Climate crisis will change the taste and price of beer in Europe, scientists say

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Global warming is affecting the quantity and quality of ‘hops’ - a key ingredient in most beers.

The climate crisis is already changing the taste and price of beer, scientists have warned.

A new study has found that global warming is affecting the quantity and quality of ‘hops’ - a key ingredient in most beers. Researchers forecast that the yields in Europe will fall by 4 - 18% by 2050 if farmers do not adapt to hotter and drier weather, meaning the average cost of a pint is likely to shoot up.

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Meanwhile, scientists also predicted that the alpha acid content in hops - which is what gives a beer its distinctive taste and smell - will fall by 20 - 31% if temperatures continue to rise, meaning many of the public’s favourite brands may no longer have the same flavour.

“[Data] demonstrates a climate-induced decline in the quality and quantity of traditional aroma hops across Europe,” the report, which was published in the journal Nature Communications, states. This, it argues, “calls for urgent adaptation measures to stabilise international market chains”.

Miroslav Trnka, a scientist at the Global Change Research Institute of the Czech Academy of Sciences and co-author of the study, added: “Beer drinkers will definitely see the [impacts of] climate change, either in the price tag or the quality. That seems to be inevitable from our data.”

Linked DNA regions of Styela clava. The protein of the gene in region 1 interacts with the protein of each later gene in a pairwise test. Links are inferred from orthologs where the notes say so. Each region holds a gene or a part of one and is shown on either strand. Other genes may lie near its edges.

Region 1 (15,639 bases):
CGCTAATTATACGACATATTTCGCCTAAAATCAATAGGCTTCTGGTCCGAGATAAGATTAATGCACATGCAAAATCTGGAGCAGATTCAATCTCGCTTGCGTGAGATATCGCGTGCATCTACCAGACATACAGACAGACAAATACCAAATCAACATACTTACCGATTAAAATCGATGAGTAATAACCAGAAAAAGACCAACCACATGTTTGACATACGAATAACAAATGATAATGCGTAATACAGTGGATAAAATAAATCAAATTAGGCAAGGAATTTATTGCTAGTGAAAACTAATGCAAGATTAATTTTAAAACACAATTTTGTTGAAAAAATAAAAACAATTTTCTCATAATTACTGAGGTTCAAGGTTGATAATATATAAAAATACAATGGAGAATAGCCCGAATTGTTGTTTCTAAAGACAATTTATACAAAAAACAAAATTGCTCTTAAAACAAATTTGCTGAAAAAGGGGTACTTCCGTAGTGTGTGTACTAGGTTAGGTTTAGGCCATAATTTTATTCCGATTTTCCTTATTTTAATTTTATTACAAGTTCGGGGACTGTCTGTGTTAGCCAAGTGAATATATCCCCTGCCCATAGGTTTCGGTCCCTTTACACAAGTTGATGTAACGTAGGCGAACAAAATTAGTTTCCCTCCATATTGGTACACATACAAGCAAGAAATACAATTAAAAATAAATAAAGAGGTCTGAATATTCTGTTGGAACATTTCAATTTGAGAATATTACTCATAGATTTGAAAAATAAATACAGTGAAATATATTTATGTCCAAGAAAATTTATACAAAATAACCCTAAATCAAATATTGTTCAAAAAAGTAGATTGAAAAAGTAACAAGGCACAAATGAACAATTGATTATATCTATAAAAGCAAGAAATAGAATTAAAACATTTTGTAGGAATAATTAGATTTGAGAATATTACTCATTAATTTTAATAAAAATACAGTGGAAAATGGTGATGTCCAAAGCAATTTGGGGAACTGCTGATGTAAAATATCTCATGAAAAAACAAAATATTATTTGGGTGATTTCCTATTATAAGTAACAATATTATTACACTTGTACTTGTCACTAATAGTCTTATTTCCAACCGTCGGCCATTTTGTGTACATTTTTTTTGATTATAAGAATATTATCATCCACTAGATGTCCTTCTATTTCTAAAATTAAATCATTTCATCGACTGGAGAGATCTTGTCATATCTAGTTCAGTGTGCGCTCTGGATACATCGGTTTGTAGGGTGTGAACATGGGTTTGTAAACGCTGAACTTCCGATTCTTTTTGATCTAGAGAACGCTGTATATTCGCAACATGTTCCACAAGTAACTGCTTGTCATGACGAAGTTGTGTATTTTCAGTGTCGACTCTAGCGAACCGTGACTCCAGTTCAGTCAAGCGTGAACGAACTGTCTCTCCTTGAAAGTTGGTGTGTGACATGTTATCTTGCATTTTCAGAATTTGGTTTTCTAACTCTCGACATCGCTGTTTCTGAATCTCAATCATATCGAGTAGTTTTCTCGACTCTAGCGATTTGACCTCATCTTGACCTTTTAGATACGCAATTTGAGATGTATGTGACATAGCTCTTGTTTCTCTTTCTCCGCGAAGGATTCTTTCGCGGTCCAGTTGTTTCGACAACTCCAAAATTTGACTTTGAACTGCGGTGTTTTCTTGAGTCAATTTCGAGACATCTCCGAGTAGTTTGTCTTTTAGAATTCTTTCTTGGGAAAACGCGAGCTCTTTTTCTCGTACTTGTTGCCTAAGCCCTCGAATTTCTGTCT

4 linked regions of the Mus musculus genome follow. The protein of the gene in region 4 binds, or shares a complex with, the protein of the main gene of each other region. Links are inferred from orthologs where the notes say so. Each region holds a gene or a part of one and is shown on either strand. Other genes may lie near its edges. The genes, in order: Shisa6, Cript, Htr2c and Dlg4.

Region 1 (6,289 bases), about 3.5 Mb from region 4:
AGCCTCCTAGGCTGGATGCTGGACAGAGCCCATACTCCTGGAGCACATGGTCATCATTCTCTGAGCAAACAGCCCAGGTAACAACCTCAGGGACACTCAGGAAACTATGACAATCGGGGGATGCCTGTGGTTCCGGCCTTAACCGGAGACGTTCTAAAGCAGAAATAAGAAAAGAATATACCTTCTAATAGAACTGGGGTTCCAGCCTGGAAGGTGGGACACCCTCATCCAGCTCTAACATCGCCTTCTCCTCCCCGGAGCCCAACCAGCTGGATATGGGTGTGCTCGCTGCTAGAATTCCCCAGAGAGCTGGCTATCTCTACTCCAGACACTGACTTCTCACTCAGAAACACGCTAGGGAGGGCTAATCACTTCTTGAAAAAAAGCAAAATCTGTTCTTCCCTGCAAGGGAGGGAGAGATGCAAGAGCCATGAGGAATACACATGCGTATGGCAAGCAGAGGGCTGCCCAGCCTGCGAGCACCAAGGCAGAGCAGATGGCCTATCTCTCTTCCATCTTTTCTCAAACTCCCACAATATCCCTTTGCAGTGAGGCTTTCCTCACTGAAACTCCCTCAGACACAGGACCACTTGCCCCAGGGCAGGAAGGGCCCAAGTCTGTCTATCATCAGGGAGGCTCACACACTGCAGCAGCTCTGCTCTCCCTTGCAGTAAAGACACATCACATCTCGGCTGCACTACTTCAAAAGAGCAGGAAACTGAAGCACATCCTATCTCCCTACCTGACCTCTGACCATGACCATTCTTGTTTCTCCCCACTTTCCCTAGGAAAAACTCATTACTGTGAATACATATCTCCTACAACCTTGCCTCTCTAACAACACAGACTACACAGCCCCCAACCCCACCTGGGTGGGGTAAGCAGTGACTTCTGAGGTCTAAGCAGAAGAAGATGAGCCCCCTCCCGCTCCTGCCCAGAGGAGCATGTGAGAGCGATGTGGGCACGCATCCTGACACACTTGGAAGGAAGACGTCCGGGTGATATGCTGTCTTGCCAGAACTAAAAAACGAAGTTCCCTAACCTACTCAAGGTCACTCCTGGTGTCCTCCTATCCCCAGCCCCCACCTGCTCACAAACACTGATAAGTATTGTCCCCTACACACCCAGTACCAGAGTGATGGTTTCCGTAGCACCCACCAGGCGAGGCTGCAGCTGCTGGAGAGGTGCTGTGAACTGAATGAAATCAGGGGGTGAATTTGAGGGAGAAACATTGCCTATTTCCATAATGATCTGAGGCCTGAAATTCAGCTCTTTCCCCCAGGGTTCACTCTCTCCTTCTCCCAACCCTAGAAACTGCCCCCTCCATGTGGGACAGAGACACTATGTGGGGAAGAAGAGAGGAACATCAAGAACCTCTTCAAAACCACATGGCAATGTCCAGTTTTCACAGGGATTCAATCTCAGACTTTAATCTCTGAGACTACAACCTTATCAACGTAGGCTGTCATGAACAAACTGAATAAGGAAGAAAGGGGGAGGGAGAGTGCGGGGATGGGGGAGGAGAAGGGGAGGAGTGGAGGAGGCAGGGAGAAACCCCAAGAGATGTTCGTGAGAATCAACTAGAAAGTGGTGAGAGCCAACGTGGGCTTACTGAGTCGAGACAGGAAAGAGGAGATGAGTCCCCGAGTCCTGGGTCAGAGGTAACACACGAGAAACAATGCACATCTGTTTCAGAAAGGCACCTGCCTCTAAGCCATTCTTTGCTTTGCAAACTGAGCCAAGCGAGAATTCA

The climate crisis is already changing the taste and price of beer, scientists have warned. Getty ImagesThe climate crisis is already changing the taste and price of beer, scientists have warned. Getty Images
The climate crisis is already changing the taste and price of beer, scientists have warned. Getty Images | Getty Images

Demand for high-quality hops has skyrocketed in recent years as craft beer companies search for strong, unique flavours. However, manafacturers are struggling to keep up, particularly because the soil that hops are grown in is very sensitive to changes in light, heat, and water.

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Planet-heating gases will therefore put the plant - and beer - at risk in the future, the report says, unless farmers find a way to “adapt” to limit the impact of climate change on their crops, or, better yet, unless the world finds a way to reverse global warming.

The UK has already experienced the decline in hop yields, but the strongest falls in production have been felt in Slovenia, Portugal, and Spain.

The report says: “Since agricultural droughts are projected to increase with high confidence in southern Europe and with medium confidence in central Europe, it will be necessary to expand the area of aroma hops by 20% compared to the current production area in order to compensate for a future decline.”

It comes after nearly half of the land within the European Union entered “severe” drought over the summer, increasing the pressure on food and drink production.

Beer is the third most popular drink in the world after water and tea.

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